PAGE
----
Floods in north India killed 1,900 people this year and forced more than three million out of their homes, according to a new report, which said these weather events reflected trends being driven by climate change. The global report released on December 26 by Christian Aid, a UK-based charity organisation, said the extreme weather events, like cyclone Fani, led to damages of about $10 billion and uprooted 10 million trees in the country.
"Cyclone Fani was the strongest storm to make landfall in India in over 20 years, hitting India and Bangladesh from May 2 to 4, 2019 with wind speeds up to 200 km/h and led to storm surges of 1.5 metre.
"May and June saw $28 billion of damage in Asia. Cyclone Fani struck India and Bangladesh, parts of China experienced their highest rainfall for 60 years and in Northern India, a stronger than usual monsoon led to floods that killed 1,900 people," the report said.
It said the floods reflect trends that are being driven by climate change which makes extreme rainfall more common.
"One reason for this is that an atmosphere that is warmer can hold more water vapour. The world has so far heated about 1°C since preindustrial times and, around the world, heavy rainfall has increased," the report said.
It said that in north India, rainstorms have become 50 percent more common and 80 percent longer.
"The trend of more unpredictable and extreme rainfall in India reflects what climate scientists predict will happen due to climate change, particularly if emissions do not fall. Another study found that monsoon rainfall will become more unpredictable, with variability increasing up to 50 percent this century if emissions continue to rise," it said.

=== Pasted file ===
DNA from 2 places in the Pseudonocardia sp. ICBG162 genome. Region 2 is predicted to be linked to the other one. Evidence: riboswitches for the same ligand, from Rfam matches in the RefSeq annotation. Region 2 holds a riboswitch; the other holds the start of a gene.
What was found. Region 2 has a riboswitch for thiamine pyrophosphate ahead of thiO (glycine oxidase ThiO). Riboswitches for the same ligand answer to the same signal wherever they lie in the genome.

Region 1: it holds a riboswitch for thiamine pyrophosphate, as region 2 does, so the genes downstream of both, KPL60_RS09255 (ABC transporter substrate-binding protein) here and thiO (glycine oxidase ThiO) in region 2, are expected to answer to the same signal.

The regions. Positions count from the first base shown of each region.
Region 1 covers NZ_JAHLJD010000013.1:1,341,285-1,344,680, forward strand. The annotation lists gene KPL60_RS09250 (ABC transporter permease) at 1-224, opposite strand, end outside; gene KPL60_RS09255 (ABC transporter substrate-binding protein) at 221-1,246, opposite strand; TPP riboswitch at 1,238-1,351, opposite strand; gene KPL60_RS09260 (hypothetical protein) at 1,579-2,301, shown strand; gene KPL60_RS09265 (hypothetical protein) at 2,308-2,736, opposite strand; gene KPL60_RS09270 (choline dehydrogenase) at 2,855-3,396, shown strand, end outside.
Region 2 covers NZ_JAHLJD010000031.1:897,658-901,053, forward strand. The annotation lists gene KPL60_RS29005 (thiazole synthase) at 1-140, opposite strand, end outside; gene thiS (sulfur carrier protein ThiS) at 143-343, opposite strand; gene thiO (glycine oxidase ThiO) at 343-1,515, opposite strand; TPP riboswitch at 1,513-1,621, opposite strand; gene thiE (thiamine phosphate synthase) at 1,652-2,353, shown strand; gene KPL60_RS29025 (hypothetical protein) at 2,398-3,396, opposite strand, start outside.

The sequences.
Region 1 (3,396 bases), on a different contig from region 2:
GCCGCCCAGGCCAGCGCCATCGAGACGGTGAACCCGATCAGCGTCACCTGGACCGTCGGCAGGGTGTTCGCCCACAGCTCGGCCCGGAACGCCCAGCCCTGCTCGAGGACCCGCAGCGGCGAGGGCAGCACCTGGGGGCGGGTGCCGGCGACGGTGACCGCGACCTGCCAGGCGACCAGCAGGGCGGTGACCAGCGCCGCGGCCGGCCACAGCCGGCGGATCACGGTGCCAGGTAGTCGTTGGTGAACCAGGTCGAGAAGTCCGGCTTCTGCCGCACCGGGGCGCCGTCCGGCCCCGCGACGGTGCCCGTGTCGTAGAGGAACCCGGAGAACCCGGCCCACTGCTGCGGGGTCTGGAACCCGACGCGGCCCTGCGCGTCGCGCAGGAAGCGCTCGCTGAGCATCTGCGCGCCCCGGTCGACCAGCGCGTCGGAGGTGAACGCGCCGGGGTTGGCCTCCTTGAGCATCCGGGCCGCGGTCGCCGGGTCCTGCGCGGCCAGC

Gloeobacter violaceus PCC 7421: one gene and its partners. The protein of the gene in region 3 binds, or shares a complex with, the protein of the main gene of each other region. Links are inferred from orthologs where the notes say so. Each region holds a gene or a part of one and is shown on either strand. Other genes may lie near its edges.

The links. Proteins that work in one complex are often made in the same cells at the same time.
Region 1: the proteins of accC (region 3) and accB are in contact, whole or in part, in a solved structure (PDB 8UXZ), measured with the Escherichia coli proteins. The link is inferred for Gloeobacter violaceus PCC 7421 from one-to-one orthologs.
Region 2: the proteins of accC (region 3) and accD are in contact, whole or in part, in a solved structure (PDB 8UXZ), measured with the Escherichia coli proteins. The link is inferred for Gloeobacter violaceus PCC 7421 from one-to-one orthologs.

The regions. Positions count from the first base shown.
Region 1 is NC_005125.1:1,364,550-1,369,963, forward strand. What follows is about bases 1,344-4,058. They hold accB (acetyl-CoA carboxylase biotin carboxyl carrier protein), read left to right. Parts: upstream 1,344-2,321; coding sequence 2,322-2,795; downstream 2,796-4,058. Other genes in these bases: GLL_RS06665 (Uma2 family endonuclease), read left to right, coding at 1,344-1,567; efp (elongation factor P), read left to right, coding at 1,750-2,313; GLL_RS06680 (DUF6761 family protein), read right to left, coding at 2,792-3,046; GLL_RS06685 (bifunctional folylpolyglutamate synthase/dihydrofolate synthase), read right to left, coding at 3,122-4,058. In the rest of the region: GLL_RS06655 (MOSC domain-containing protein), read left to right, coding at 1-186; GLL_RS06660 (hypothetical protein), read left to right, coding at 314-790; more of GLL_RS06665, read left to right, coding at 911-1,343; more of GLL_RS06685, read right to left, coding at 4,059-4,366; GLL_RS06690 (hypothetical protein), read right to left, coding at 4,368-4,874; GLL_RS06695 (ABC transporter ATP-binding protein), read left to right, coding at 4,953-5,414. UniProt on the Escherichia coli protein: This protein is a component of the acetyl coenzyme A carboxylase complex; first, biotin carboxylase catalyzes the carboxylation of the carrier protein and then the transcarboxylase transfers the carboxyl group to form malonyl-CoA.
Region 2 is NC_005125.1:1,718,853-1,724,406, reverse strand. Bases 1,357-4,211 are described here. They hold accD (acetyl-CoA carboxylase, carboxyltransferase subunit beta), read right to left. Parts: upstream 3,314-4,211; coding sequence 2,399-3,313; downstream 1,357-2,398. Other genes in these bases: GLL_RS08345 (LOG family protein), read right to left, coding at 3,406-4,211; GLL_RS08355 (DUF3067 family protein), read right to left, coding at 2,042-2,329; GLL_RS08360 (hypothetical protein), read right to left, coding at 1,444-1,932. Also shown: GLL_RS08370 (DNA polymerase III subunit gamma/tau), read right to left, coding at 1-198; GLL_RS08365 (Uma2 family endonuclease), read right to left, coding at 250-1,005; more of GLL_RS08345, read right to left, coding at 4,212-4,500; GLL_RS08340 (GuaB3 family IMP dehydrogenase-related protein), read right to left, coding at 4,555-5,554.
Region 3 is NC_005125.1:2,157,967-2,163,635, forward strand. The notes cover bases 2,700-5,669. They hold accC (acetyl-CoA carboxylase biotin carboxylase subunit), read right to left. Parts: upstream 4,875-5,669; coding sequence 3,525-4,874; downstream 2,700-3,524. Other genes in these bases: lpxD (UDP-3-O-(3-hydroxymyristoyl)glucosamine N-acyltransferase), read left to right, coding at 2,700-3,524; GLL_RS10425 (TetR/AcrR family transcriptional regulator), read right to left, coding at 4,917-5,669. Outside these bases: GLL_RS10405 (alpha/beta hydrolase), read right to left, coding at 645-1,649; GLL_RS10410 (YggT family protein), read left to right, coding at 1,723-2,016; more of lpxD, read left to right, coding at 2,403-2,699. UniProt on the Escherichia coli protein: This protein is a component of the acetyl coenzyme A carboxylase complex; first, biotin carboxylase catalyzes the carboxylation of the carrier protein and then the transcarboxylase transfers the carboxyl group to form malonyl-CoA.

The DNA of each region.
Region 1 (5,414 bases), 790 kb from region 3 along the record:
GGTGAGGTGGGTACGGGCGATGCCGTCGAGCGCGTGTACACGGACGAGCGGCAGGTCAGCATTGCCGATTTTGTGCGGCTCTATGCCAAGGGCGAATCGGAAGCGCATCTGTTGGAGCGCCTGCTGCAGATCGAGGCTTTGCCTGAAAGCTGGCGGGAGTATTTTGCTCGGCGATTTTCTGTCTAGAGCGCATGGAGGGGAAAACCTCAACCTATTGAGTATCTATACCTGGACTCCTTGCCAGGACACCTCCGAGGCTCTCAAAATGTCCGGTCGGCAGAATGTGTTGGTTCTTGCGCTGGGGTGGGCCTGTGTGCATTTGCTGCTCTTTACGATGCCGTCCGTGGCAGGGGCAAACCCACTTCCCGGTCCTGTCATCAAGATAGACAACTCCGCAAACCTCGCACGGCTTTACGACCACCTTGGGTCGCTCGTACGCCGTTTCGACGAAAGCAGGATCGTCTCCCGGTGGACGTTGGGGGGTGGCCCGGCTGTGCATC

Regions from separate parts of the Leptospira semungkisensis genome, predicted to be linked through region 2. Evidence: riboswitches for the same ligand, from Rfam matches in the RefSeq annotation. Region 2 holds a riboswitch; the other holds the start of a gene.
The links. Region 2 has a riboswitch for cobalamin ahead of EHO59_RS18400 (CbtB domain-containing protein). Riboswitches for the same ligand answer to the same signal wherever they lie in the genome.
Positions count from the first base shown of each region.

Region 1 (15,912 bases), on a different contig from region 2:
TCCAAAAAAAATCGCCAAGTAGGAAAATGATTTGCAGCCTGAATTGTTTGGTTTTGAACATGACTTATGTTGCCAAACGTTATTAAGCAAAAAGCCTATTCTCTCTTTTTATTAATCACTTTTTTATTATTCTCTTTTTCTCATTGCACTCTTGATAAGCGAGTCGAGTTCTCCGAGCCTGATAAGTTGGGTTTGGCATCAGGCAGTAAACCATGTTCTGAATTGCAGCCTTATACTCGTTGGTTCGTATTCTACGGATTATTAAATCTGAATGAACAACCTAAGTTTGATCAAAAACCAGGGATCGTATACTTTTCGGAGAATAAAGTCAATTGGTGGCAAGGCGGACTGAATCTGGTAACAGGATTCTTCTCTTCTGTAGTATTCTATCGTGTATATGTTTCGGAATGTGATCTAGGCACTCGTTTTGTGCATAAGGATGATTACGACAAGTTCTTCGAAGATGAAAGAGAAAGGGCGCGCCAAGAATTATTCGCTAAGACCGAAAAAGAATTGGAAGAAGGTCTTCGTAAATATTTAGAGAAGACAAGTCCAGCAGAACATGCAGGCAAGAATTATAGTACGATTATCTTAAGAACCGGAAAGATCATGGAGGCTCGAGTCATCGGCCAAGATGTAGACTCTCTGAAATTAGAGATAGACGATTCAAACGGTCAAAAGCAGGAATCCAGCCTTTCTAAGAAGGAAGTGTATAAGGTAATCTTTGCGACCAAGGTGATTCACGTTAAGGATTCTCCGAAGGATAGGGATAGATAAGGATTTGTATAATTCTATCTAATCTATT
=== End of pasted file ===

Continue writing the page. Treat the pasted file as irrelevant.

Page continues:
The report also said that besides displacing 3.4 million people, Cyclone Fani, which hit India and Bangladesh, uprooted more than 10 million trees in India.
"The storm brought heavy rainfall and flooding, causing widespread damage that killed at least 89 people, mostly in Odisha.
"More than 3.4 million people were displaced, more than 10 million trees were uprooted and, in Odisha alone, 140,000 hectares of crop land were damaged," it said.
Michael Mann, a climate scientist, said the cyclone was just a reminder of the threat that millions of people face due to climate change.
"Fani is just the latest reminder of the heightened threat that millions of people around the world face from the combination of rising seas and more intense hurricanes and typhoons. That threat will only rise if we continue to warm the planet by burning fossil fuels and emitting carbon into the atmosphere," Mann said.
Cyclone Fani reflected the consequences of climate change in several ways, the report said, adding that warmer ocean waters increased the energy available to it, allowing it to build strength, and warmer air temperatures allowed it to hold and then drop more water while sea-level rise increased the storm surge.